Much has been written and studied about military precision, from how to write an email to how to improve courtroom performance. To be truly successful, our corporate leadership methods, too, should be modeled in a manner similar to the Air Force corporate structure. Yes, I said “corporate.” The Air Force is run like a business and led by a “CEO,” the Secretary of the Air Force. Little did I know the Secretary of the Air Force would shape my professional growth early on in my Air Force career.
Shortly after taking oath, Secretary Deborah Lee James stepped out of an up-armored SUV, surrounded by armed guards, onto my small forward operating base in Afghanistan. With explosions around the country and gunfire exchanges occurring daily, Secretary James still took the time to mentor. For two hours, she sat in the NATO Air Training Command-Afghanistan conference room and discussed our mission, our role, our nation and our leadership. Secretary James exuded confidence and compassion for each member of her air force, from the highest-ranking colonel in the room to the lowest ranking airman. She precisely focused on the task at hand and the people who were vital to our success. Her demeanor, method and manner inspired me.
As a leadership student, purveyor and perfectionist, I continued to look into the details of my own leadership in the years that followed and studied her methods, writings and teachings, including her book, Aim High: Chart Your Course and Find Success. In the pages of her wisdom, I discovered the importance of deliberately developing your personal leadership and how to focus those efforts as precisely as the Thunderbirds flying formation. This is the precision by which to lead. The true measure of a leader is determined by those they influence and develop to follow in their footsteps.
Here are six ways to put precision leadership to work.
1. Make a Plan A, but prepare to zigzag. A military professional always has a plan but is fully prepared for whatever may come. As we always said in the Air Force, flexibility is the key to airpower, and preparation is the key to flexibility. Think through every business meeting and product rollout as to what can go right and what can go wrong — and then prepare for both.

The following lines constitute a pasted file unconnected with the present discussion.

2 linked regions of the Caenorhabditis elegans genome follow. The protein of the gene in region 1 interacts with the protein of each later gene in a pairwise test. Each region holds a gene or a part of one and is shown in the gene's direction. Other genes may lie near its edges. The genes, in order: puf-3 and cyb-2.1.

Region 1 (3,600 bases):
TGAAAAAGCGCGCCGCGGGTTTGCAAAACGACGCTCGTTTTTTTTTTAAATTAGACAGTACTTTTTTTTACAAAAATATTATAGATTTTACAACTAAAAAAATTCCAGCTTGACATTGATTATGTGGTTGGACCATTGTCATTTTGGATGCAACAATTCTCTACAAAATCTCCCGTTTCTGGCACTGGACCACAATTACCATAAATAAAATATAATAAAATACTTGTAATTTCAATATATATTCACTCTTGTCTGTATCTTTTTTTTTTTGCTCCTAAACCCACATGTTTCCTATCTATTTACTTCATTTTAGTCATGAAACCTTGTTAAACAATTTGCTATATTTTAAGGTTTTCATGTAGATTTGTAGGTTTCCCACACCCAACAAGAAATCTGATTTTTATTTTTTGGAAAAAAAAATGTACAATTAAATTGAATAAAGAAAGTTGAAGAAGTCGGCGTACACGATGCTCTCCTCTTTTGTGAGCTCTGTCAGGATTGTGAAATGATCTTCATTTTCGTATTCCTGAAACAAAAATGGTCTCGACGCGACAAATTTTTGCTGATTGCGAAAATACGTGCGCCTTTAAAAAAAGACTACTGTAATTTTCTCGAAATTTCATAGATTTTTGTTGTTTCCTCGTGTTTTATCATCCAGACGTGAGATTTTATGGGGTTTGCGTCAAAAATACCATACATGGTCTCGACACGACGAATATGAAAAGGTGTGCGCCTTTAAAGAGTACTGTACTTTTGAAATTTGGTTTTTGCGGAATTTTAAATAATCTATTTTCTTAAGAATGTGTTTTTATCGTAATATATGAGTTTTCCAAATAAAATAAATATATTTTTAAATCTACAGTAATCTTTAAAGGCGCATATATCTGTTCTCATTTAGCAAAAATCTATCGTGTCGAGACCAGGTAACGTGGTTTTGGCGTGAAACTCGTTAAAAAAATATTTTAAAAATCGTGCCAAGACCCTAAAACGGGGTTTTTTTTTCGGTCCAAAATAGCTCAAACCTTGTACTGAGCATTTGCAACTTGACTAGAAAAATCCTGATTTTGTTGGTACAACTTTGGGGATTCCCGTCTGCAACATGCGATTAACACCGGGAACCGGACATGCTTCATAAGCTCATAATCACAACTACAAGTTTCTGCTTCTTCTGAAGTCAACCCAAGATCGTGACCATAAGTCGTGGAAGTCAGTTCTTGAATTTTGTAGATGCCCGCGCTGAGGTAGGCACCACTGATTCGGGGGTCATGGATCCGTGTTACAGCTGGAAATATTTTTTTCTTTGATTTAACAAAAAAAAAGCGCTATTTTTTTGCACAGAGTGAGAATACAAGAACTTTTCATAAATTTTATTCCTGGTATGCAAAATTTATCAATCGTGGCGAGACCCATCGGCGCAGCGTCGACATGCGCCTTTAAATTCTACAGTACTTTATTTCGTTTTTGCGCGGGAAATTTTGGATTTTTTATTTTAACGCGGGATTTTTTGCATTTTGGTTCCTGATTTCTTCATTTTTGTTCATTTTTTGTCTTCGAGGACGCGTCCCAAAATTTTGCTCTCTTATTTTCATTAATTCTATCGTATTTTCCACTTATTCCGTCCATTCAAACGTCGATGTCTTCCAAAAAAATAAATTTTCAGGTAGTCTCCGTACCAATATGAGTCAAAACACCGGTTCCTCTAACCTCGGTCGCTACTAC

2. Be a part of something big. The key to feeling fulfilled in life is having a purpose. Never work for a paycheck; work to make a difference. A true leader must focus on each individual with precision in order to intrinsically inspire them, proving to them how vital they are to the bigger picture. As a leader, make sure everyone on your team understands their importance. Each person should feel a direct connection to you and the mission.
3. Get a mentor. Be a mentor. Build your network. Learn from others, and succeed in your own role — and then help others be successful in theirs. The precision you are looking for can be found by intentionally surrounding yourself with those who inspire you and those inspired by you. Remember the common saying: “You are the average of the five people you spend the most time with.” Choose wisely!
4. Learn. Evolve. Reinvent. Our task as leaders is to guide our teams to success. To be successful, we must be lifelong learners and always question everything to ensure success down the road. Pick one thing in your life or organization to improve, and then chart a path to success.
5. Put people first. If you get the people part of the equation right, the rest will fall into place more easily. As I said in my previous article, “The path to economic, corporate and individual success is clear: Put people first and empower them.” Pick an aspiring young leader, and share a cup of coffee with them. Spend some time discussing their potential and mentoring their success. For each individual, focus your efforts with precision, and you’ll achieve your goal.
6. Lead a full life beyond work. Success is not defined by fortune amassed or awards received. It is determined by the legacy you leave behind. Be deliberate in how you spend the most precious and valuable resource you have: time!
These six principles inspired me on my own leadership journey and honed my resolve to navigate an intentional life. Always remember that the true measure of a leader is determined by those they influence and develop to follow in their footsteps. Learn and live intentionally!